"It is a general maxim that all governments find a use for as much money as they can raise. Indeed, they have commonly demands for more...I take this as a settled truth, that they will all spend as much as their revenue; that is, will live up to their income." ~ James Smith
Across America an economic crisis is building like a tsunami after the eruption of a Richter 8 earthquake on the ocean floor. In response to this onrushing disaster, certain insightful people have chosen not to be crushed by the tides, but have sought higher ground with a very old solution: debt free local scrip.
There is simply no other credible means available to us with which we might address the crescendo of job losses and the debilitating erosion of the dollar's purchasing value in our communities from sea to shining sea. Although local currency systems cannot offer total relief from the depredations of the falling dollar, they can provide stable local economies for residents and small businessmen, as was once guaranteed under the law.
While our state legislators demand that we tighten our belts yet again, they expect us to continue funding everything from failing education programs to falling tourism and loser sports stadiums. We are told that another round of increases are necessary because "there just isn't enough money in the budget." Someone needs to tell them that there isn't enough money in our budgets, either.
On April 9, 2002, Scripps Howard News Service warned that what we were then experiencing was only the beginning: "I think the second wave is yet to come. We've just seen the tip of the iceberg," said Deborah A. Crabbe, a bankruptcy specialist and member of Foster, Pepper & Shefelman in Seattle, who also chairs the small business subcommittee of the American Bankruptcy Institute. "When the big boys go, you'll see it slowly trickle down. Next year at this time I think we'll be talking about the proliferation of mom-and-pop companies filing for bankruptcy." Too many Americans are now experiencing that second wave as it trickles, cold and wet, down the back of our exposed necks.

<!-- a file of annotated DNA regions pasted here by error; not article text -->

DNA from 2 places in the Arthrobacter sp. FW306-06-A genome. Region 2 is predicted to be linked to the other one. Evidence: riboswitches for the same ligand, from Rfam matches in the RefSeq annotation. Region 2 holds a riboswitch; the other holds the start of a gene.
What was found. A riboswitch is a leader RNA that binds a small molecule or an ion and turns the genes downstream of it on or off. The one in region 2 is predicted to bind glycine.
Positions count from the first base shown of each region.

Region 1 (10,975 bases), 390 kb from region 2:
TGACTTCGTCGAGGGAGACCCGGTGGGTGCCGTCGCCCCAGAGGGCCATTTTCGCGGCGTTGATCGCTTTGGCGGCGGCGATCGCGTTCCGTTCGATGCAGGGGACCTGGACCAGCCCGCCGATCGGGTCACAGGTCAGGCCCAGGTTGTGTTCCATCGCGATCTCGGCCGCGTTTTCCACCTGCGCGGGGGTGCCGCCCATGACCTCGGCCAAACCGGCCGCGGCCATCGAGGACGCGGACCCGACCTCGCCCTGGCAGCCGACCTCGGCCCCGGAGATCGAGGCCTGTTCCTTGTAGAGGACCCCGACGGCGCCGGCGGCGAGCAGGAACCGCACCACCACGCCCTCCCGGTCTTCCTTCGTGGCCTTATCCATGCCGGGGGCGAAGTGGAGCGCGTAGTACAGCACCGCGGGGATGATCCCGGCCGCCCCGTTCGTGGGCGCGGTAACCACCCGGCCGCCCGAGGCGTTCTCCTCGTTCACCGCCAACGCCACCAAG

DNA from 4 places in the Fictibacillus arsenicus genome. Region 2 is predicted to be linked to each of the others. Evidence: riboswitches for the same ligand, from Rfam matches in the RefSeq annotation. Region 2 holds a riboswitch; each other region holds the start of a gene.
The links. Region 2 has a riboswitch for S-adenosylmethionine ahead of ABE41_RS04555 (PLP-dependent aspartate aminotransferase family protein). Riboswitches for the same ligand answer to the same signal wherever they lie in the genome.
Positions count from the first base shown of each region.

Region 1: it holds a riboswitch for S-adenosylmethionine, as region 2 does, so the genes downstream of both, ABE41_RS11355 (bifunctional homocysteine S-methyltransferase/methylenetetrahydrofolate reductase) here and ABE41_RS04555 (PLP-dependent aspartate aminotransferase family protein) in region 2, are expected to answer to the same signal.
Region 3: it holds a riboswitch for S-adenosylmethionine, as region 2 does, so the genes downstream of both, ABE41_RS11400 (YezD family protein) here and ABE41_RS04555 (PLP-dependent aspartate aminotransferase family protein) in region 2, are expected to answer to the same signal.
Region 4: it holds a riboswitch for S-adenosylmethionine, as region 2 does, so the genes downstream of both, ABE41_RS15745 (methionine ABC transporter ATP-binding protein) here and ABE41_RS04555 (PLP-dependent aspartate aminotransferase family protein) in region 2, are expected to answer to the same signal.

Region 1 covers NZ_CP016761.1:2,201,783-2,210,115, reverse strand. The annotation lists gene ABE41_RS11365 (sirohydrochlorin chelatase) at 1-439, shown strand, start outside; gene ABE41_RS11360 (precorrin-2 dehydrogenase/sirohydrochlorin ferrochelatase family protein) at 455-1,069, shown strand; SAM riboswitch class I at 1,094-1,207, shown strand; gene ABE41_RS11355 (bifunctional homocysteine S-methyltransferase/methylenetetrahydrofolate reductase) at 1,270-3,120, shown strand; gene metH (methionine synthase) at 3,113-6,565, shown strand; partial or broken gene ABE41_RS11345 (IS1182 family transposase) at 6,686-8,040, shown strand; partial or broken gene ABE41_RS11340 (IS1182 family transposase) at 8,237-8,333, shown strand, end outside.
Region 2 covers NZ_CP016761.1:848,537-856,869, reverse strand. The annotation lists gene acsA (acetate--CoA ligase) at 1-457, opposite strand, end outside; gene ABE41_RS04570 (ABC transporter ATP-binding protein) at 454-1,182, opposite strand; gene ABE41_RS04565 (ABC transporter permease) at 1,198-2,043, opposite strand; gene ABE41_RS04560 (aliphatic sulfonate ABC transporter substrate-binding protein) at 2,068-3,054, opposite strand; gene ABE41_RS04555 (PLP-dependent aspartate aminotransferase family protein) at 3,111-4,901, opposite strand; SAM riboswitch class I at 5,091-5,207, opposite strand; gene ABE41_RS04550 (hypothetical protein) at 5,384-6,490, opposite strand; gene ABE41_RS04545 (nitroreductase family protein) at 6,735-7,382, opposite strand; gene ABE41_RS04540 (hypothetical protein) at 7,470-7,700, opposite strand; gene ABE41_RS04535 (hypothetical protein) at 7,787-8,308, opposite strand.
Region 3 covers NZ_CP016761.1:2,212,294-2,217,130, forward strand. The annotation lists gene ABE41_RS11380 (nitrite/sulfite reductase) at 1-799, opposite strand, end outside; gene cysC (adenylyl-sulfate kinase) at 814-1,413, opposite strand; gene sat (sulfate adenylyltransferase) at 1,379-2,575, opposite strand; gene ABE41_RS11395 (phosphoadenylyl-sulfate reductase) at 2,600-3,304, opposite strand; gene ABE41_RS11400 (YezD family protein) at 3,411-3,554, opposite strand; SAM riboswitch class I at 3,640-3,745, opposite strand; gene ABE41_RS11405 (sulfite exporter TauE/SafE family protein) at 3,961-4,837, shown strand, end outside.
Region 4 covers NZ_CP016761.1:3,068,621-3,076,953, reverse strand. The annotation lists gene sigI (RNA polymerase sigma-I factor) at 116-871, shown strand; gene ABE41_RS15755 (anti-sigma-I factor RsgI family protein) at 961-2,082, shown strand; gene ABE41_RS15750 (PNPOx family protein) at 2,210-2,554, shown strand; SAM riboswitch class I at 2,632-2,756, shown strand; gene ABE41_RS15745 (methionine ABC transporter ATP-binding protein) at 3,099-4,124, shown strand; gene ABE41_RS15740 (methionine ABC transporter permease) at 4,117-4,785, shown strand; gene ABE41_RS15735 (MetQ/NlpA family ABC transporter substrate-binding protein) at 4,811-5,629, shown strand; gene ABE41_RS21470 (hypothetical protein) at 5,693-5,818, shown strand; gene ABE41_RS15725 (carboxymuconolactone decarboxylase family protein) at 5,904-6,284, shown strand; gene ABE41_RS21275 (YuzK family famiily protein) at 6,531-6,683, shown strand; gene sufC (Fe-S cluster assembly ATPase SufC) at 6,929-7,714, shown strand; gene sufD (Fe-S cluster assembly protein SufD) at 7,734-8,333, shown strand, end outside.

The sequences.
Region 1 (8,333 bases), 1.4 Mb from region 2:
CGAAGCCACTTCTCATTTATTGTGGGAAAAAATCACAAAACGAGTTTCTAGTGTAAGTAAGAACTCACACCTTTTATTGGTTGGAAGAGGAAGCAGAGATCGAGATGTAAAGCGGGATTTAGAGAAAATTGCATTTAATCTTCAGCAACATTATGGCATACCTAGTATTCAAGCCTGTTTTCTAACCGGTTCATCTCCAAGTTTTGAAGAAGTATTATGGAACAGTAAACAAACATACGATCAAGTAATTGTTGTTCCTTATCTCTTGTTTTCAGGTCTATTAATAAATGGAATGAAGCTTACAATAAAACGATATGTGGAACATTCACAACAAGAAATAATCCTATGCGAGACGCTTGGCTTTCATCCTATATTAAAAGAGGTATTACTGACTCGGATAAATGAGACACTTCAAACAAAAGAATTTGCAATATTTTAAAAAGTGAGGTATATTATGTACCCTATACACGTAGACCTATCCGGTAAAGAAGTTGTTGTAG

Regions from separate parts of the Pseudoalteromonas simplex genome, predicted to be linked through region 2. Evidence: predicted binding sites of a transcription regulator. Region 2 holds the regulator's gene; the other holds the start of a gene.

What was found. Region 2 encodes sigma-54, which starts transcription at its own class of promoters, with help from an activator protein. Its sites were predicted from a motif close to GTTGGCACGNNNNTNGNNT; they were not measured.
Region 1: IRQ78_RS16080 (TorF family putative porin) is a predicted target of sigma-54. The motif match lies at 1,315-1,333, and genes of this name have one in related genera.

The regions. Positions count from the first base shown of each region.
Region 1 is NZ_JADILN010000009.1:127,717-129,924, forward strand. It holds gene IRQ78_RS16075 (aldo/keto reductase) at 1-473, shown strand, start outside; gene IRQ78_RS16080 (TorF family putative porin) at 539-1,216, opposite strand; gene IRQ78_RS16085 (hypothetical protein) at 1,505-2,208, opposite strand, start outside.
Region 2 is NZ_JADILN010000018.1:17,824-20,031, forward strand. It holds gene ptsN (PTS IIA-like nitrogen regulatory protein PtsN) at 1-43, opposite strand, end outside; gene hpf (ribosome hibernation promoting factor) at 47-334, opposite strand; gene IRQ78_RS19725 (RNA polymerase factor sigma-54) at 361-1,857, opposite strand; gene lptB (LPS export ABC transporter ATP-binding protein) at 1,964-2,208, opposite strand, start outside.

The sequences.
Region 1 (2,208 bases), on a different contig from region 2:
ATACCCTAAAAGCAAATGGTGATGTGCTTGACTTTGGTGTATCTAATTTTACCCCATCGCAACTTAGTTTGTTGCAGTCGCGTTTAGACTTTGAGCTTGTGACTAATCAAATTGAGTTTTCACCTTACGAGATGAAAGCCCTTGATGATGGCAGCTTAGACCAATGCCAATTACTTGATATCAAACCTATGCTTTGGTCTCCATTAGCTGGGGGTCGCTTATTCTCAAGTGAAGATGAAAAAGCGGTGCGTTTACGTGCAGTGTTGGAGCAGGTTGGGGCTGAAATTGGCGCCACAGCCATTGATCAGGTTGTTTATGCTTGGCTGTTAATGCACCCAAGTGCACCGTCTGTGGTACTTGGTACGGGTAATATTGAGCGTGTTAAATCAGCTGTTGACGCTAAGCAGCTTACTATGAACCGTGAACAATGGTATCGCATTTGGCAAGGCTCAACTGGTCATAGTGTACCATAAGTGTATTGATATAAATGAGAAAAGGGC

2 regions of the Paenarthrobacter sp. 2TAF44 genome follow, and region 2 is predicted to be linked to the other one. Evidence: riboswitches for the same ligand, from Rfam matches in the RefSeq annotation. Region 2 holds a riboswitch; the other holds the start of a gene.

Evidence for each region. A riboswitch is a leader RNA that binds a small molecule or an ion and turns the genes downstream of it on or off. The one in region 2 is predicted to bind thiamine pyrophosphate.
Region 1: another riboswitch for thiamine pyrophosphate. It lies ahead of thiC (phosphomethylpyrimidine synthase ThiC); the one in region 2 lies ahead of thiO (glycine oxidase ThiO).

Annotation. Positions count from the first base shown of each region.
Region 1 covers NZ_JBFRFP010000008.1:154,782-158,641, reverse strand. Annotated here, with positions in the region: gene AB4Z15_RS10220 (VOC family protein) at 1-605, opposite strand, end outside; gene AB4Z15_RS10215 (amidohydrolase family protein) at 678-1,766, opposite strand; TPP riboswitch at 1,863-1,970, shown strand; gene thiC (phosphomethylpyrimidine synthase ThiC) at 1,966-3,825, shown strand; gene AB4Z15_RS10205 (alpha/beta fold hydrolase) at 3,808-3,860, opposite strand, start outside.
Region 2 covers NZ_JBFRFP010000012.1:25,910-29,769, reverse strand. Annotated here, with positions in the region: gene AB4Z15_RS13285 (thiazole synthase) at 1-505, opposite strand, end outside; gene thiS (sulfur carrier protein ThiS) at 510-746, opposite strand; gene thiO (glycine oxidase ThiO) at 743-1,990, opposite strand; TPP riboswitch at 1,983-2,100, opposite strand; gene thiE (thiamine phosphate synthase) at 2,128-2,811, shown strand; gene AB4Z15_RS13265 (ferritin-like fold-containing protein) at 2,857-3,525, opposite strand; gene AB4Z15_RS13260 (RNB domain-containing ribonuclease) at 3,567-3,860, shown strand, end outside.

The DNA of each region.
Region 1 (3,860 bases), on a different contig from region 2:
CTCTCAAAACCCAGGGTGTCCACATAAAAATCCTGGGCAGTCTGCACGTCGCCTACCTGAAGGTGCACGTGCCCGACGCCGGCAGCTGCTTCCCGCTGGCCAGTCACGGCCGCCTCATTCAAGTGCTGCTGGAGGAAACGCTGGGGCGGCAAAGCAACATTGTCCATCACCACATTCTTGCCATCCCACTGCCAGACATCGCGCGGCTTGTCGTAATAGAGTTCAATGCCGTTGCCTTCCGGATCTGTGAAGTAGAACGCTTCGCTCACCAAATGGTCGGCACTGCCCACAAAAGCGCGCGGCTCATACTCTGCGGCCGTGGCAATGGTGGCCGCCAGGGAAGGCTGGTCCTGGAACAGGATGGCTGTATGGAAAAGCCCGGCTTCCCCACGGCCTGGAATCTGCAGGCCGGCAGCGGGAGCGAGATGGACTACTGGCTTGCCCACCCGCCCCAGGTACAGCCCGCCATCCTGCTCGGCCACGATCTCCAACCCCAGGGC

On April 28, 2002, Congressman Ron Paul said in a MSNBC television interview, 'Without the Federal Reserve, our money could not be inflated at the behest of big government or big banks. Your income and savings would not lose their value. Just as important, we wouldn't have this endless string of booms and busts, recessions and depressions, with each bust getting worse. They aren't natural to the free market; they're caused by the schemers at the Fed.'
According to Thomson Financial Media, in an article entitled, "Bankruptcy Filings Up 19% in 2001, Amid Recession," ". . . filings by American consumers and businesses jumped 19% last year, reaching an all-time high of 1,492,129 as the economy receded."
Thomson was right. The prodigal has come home to America. He has appeared in the form of an approaching financial storm, leaving families with nothing to save except the receipts of paid bills, or worse yet, the unpaid bills. For many, the only remaining bulwarks between home sweet home and a home under the boardwalk are low paying, multiple dead end jobs.